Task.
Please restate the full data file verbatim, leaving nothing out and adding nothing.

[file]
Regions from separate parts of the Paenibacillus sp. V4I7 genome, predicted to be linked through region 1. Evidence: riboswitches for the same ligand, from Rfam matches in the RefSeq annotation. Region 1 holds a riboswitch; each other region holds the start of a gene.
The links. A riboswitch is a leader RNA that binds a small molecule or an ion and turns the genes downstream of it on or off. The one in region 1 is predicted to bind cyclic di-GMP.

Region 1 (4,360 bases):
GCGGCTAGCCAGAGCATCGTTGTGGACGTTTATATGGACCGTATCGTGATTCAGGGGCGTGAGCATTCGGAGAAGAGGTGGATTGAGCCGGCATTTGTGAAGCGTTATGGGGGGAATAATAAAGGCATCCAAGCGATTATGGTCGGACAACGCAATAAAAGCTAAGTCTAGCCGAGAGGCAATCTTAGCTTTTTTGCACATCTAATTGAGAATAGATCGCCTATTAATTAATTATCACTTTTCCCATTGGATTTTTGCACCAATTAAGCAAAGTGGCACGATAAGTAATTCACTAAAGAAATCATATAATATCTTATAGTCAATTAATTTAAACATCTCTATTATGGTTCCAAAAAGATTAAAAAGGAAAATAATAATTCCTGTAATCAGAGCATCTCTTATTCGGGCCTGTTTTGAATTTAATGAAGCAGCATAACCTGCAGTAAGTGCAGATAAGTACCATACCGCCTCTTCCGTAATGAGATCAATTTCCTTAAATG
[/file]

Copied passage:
Regions from separate parts of the Paenibacillus sp. V4I7 genome, predicted to be linked through region 1. Evidence: riboswitches for the same ligand, from Rfam matches in the RefSeq annotation. Region 1 holds a riboswitch; each other region holds the start of a gene.
The links. A riboswitch is a leader RNA that binds a small molecule or an ion and turns the genes downstream of it on or off. The one in region 1 is predicted to bind cyclic di-GMP.

Region 1 (4,360 bases):
GCGGCTAGCCAGAGCATCGTTGTGGACGTTTATATGGACCGTATCGTGATTCAGGGGCGTGAGCATTCGGAGAAGAGGTGGATTGAGCCGGCATTTGTGAAGCGTTATGGGGGGAATAATAAAGGCATCCAAGCGATTATGGTCGGACAACGCAATAAAAGCTAAGTCTAGCCGAGAGGCAATCTTAGCTTTTTTGCACATCTAATTGAGAATAGATCGCCTATTAATTAATTATCACTTTTCCCATTGGATTTTTGCACCAATTAAGCAAAGTGGCACGATAAGTAATTCACTAAAGAAATCATATAATATCTTATAGTCAATTAATTTAAACATCTCTATTATGGTTCCAAAAAGATTAAAAAGGAAAATAATAATTCCTGTAATCAGAGCATCTCTTATTCGGGCCTGTTTTGAATTTAATGAAGCAGCATAACCTGCAGTAAGTGCAGATAAGTACCATACCGCCTCTTCCGTAATGAGATCAATTTCCTTAAATG